God has said, "There is something which I detest and hate, yet there is something I love. So in order to bring that which I hate back to me in love, I must judge evil," and he did it perfectly with an eternal sacrifice to appease his eternally perfect nature. What I want to say to you here tonight is that the thing I marvel at with God is why he hasn't already closed the canon of history and moved rapidly to make sure evil is extinguished.

There is only one verse in the Scripture which gives me a solution to why God has not already completely eradicated evil. It might be you tonight. The Scripture says, "The Lord is not slow about His promise, as some count slowness, but is patient toward you, not wishing for any to perish but for all to come to repentance."

Listen to what God says. "I am letting even my beloved ones live in chaos and sin and suffering and death and disease, promising them that I will one day remove these momentary, light afflictions." In light of eternity, that's what he calls them. I'm going to tell you what. Some of these momentary, light afflictions are not so light. Read this week's Watermark News.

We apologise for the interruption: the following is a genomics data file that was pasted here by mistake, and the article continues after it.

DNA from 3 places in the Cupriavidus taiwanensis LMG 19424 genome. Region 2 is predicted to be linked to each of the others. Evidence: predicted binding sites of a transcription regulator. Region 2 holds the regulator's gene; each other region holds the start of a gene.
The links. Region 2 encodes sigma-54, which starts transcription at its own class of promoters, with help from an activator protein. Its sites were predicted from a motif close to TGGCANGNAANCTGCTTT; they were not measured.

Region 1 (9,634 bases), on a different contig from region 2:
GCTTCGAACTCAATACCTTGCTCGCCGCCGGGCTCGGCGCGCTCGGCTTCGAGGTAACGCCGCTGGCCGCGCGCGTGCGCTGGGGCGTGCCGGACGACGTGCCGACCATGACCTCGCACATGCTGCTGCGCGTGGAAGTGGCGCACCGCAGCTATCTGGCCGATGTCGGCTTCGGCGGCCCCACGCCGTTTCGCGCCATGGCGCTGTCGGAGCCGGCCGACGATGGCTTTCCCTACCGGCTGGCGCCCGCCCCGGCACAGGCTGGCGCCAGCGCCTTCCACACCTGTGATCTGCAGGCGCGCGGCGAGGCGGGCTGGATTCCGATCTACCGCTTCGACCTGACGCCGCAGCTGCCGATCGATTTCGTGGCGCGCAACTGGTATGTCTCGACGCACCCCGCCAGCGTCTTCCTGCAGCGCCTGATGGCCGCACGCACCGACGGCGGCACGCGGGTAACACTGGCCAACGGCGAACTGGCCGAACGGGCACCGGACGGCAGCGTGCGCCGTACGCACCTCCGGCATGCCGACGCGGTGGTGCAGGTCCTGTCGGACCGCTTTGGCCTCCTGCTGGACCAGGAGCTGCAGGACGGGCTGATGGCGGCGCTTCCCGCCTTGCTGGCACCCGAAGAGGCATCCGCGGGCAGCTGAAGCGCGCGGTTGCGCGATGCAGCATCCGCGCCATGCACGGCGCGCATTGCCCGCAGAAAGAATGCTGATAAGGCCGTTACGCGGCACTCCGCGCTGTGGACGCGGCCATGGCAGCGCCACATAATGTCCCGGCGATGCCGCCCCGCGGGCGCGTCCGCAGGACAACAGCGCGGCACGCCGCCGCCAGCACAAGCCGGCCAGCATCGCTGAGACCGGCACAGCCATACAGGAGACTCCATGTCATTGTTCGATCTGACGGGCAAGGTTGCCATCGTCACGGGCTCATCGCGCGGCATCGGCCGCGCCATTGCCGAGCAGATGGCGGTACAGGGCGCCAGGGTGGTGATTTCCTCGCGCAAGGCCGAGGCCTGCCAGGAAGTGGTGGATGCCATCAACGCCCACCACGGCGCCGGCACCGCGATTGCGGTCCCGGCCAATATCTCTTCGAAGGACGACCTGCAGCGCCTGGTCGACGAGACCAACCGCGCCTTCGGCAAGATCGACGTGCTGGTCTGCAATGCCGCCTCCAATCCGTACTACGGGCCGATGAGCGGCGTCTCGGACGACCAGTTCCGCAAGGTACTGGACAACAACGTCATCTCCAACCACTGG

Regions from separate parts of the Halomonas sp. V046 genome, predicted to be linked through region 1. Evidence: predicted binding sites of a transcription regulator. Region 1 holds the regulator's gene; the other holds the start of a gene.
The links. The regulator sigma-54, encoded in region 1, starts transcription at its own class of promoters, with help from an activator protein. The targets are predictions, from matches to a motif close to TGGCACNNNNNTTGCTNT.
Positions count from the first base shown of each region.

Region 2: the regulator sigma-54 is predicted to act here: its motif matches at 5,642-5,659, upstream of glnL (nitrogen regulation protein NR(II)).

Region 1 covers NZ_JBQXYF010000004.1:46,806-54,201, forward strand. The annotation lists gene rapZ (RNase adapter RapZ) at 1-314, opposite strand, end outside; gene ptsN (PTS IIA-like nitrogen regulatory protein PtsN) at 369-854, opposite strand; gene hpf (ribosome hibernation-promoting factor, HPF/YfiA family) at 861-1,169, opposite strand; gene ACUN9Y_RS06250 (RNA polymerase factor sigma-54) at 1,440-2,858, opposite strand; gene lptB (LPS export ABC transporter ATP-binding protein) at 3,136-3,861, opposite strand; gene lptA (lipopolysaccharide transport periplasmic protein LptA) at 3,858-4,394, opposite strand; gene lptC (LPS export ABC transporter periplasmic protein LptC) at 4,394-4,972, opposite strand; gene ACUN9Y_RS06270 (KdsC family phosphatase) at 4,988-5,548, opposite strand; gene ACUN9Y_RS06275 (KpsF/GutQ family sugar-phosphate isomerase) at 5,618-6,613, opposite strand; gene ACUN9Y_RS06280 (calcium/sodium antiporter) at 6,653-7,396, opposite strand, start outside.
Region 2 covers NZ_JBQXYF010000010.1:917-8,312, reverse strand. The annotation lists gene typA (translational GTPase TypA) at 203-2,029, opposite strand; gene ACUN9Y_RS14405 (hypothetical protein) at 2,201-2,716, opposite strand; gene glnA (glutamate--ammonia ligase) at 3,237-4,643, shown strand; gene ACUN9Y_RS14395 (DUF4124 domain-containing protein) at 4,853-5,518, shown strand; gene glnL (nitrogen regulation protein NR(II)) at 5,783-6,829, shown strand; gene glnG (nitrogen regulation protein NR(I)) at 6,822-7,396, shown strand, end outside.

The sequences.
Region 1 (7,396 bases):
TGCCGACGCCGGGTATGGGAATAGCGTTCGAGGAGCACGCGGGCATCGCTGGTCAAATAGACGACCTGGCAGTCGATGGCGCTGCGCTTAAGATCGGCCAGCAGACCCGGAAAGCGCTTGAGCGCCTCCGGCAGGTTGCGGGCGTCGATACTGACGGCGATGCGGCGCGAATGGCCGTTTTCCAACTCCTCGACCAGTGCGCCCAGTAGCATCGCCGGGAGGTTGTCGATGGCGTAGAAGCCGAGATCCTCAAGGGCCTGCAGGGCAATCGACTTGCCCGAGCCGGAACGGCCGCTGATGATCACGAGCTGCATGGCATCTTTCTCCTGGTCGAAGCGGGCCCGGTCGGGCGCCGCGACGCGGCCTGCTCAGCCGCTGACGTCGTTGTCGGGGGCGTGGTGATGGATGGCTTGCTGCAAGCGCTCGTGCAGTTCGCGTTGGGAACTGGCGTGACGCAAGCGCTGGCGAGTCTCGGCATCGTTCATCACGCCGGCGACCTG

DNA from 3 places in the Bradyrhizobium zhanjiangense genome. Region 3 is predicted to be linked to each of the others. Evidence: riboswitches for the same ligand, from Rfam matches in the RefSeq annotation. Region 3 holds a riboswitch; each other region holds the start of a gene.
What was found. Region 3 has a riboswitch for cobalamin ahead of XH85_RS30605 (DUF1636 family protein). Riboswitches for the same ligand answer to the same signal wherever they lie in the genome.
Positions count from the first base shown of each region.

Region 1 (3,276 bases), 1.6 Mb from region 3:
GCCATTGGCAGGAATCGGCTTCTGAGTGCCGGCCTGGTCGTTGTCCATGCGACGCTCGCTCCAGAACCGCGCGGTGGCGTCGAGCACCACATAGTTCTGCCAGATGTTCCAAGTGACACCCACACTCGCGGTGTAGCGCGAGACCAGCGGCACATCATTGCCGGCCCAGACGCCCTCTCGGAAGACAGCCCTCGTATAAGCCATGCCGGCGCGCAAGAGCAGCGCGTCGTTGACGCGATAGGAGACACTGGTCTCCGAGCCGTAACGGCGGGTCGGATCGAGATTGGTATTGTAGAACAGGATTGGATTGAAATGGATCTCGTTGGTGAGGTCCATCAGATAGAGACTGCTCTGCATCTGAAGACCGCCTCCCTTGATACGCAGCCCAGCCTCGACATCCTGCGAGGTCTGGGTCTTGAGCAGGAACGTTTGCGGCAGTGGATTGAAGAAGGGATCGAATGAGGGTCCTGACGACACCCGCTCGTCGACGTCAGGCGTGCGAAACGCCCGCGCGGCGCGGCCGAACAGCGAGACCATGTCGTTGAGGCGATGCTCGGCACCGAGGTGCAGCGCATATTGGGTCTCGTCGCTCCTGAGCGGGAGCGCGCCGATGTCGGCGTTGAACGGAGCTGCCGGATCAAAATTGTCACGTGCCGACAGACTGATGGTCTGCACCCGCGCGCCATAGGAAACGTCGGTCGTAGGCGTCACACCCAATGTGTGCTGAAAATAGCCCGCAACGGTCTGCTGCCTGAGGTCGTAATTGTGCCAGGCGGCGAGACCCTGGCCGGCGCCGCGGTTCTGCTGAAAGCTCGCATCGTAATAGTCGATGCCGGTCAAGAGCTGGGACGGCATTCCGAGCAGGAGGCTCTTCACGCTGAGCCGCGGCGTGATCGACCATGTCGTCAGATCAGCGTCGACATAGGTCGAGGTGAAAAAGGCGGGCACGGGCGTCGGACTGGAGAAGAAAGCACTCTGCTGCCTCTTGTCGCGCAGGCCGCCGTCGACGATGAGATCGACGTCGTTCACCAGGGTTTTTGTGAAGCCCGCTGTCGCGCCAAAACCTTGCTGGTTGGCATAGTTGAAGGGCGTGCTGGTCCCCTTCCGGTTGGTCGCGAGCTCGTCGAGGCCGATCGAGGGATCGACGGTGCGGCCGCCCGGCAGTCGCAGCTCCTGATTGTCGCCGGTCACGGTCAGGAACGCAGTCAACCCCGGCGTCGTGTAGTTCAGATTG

How God can allow a young girl to be sexually abused by an atheistic father, how God can allow terror and war and hunger and despair to reign the way it does on this earth and not come crashing in to rescue those he loves from evil, I marvel at, but he tells me, "Here's why, Todd: because there are still some who are out there who will have to deal with their evil eternally if I close the canon of redemption right now. And I love them, even as I have loved you.

You, by my grace, dealt with your evil by trusting in my provision for evil, that you might be brought out of darkness into light, and I love them. So I am going to ask you, in the midst of chaos, live with hope. I'm going to ask you, in the midst of evil, overcome it with good, to walk as I have walked, to speak of the hope I have spoken of. I don't begrudge you that it's difficult.

When I was there, I cried out to my Father, 'Have you lost your mind? What are you doing? Why are you forsaking me?' I know you'll feel that way, but know this: I have never forsaken you. I will never leave you, and a day is coming when I will deal with evil ultimately. Evil is here because men have left me. Come to me and live triumphantly, righteously, and with hope in the midst of this chaos until such a day as I will come."

If you are here today, do you think God would take it lightly that you continue to spurn his kindness while he allows folks he loves to suffer so that you might respond to his grace? I think not. So I would encourage you to not take lightly the kindness of God and to come to him. If you are here this evening and you have never dealt with your evil in the one perfect way that God says evil can be dealt with, I invite you to come and let us share with you the hope that can be found in Jesus Christ in his offering himself up for you.